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Photography Question 
Babak Gohari


I have a general problem with printing my digital photos. Basically, I am in need of what to set for the settings in various programs, how to crop correctly so I can fit my images in different paper sizes without distortion, and how to make the printer print correct colors (I tend to have a lot of pictures tinted green).

I am using an Epson Color Stylus 800, and I have Photoshop 5.0, PhotoDeluxe, and PhotoDraw 2000.

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Gregour A. Beatty   Cropping and "image size" are two different things. Greenish is another matter ...

Once you crop an image to remove areas not needed to make it look its best, you may be able to change its size, but this is no longer cropping. Photoshop is a great choice if you want control ... but here you won't be cropping, or messing with the "canvas size". Use the Image Size dialogue instead, and there you can set a new resolution as well as the dimensions for the image - can even switch on and off keeping the aspect ratio intact, so you could stretch the image (try it, if you have modern tastes some images are great stretched). This will resample the image if necessary, and try to reassemble essentially what you thought you saw, but in the new size. Within reason, you can resize pictures and maybe also resolution, by using formulae or by experiment. That's the best way to redact images intended for different paper sizes.
Photoshop products will have ICC profiles, meant to ensure that the output will have the same colours on the monitor, from the printer, &c &c. It will also try to help you calibrate your own monitor correctly - though it is hard, their method isn't perfected, and research on the web is one place to learn more about how & why. Scanners might also let one do some calibration, at least to set the gamma figure for darkness corrections per monitor used, and some will let you tweak the image a bit before you do the final scan.
But not all equipment will comply, so there is still the chance everything will fall apart on somebody else's machinery. However, if you are using Win95 or Win98, I would have thought your Epson would be included and ought to behave pretty darned well ... I did a CD label project at a much earlier state of upgraded-ness a few years back, and the customer was very demanding; I wondered and worried what was ACTUALLY going to come out of his printer's shop (where they would take our Illustrator files into Quark wares instead, to make the plates), but by golly, the labels looked exactly as we'd expected them to after all.
Photoshop might well help you rebalance the greenish problem. Since the colors ought to have been kept adjusted pretty automatically on the way through the process, I would assume your photos (or scans) are coming out with a tint already built into them. Anyway, you can try the "Curves" dialogue, or the "Color Balance", or related items ... if my theory was right.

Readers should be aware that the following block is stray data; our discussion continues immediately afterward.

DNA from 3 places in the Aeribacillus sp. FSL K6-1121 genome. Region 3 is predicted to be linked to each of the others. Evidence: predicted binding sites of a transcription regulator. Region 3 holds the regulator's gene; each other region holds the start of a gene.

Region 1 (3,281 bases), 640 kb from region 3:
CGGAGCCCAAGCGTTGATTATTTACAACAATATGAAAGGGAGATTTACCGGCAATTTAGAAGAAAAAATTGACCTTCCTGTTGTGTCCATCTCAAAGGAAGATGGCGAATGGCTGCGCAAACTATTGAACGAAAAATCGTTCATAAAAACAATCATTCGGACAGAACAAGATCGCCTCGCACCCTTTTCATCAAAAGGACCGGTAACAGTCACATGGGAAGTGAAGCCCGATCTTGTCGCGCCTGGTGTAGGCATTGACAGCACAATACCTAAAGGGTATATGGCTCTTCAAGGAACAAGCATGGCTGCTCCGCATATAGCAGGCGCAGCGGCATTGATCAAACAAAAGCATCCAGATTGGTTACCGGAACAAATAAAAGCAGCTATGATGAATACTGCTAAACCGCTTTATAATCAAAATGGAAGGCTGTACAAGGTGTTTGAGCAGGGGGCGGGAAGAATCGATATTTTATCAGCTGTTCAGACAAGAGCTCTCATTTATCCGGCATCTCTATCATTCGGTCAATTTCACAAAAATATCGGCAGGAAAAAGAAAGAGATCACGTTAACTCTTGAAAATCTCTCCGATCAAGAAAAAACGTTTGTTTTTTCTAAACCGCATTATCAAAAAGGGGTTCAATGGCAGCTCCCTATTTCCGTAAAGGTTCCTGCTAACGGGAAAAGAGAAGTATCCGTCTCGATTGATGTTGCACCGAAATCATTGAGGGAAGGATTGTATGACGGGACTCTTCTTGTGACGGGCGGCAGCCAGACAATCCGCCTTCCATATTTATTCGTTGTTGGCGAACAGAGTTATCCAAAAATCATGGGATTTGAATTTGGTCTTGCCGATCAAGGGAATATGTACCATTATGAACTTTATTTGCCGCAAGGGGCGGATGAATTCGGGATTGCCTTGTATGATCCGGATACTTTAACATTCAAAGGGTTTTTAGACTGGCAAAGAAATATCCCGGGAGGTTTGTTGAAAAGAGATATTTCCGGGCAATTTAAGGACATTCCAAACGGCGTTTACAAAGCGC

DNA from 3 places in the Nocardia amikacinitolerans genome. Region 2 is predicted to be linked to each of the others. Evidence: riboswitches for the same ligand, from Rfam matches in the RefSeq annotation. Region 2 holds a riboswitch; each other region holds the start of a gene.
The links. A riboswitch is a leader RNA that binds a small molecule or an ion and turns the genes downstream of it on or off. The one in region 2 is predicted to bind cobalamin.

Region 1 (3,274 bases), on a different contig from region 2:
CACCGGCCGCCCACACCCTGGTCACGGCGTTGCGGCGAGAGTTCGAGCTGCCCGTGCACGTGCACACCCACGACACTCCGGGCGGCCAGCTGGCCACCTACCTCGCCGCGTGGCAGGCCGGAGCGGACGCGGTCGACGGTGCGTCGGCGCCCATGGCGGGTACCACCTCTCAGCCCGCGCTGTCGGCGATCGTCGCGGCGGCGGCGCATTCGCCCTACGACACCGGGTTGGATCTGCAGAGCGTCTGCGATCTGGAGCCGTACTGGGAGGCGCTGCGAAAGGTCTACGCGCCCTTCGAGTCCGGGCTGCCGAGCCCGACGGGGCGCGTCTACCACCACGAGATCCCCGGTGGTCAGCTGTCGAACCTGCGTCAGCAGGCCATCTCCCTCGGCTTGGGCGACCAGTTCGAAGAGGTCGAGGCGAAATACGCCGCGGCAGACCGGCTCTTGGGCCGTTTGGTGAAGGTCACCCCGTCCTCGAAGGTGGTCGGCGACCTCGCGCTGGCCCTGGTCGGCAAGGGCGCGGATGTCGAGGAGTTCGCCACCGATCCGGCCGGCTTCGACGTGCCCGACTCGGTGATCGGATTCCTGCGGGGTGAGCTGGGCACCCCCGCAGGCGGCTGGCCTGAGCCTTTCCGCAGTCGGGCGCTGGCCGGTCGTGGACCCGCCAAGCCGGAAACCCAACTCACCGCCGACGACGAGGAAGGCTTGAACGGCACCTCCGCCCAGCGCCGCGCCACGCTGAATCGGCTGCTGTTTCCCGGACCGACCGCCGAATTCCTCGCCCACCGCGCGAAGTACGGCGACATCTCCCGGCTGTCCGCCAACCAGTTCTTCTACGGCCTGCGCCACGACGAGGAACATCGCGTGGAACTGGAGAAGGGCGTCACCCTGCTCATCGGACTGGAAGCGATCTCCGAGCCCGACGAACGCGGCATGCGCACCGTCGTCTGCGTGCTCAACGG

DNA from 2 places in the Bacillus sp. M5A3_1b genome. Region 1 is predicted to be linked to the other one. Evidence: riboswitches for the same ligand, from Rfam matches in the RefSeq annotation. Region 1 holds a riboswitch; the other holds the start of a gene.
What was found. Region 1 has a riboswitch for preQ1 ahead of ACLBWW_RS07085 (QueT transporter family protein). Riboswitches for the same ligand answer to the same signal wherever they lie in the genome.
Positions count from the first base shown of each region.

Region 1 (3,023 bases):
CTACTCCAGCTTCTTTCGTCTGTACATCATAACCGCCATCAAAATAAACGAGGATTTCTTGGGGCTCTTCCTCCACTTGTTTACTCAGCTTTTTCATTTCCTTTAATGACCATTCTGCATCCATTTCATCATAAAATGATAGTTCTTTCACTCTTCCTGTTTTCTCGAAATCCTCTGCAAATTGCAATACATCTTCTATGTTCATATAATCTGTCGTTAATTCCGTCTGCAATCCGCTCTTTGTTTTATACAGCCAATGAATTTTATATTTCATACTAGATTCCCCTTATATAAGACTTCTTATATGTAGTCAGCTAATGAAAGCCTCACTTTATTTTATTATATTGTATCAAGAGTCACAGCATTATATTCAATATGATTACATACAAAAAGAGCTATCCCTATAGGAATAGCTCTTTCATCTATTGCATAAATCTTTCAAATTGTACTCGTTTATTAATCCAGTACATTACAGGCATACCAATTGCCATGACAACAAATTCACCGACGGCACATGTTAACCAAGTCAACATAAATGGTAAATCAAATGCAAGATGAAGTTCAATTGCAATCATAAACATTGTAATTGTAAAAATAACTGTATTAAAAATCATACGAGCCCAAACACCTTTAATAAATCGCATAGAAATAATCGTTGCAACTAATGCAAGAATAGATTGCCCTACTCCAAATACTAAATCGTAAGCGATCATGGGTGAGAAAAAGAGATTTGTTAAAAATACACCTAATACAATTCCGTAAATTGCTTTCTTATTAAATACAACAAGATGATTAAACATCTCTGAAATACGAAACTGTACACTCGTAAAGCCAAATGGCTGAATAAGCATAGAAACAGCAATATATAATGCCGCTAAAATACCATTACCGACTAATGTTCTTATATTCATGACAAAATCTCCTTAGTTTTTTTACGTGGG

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  Greeninsh tinge sounds like a white balance problem from camera picture taking stage. I used to leave the white balance set to automatic on my Nikon 8700. It produced bluish tinge to photos. The error is caused by the camera deciding what white looks like incorrectly for the lighting conditions you are shooting under. Green tinge is mentioned in other articles on the web, I think its daylight white balance being used under fluorecent tube lighting. Try seting your white balance to cloudy for other than bright sunlight. Thats around 6000 Kelvin and produces generally beter results. Shade tells the camera to assume the light is the most blue, photos done in sunlight with a shade setting will turn out yellowy, photos taken with incadescent, the most yellow light will look very blue if taken in daylight.
If the original image is fine on the monitor but prints wrongly on the printer then you could try the latest driver. If you calibrate your monitor in photoshop, then it creats an ICC profile. Your printer may be able to read that ICC profile, thsi tells the printer what this shade of that colour should be, play around on the printer menu for options. You could try printing from Photoshop or another program which may give you these options if your printer driver doesn't
I've also read of a programme called QIMAGE which is printer driver itself which others have said produces superior results to native drivers, not tried that myself.
The Canon D20 gives you lots of control ovedr white balance at the taking stage.
Record in RAW and your RAW editor programme lets you change the white balance later if it didn't work out.
I print to Canon PIXMA 5000, 4 inks only but the prints are equal to superior to photo lab prints on glossy paper.

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5/4/2005 5:35:16 AM

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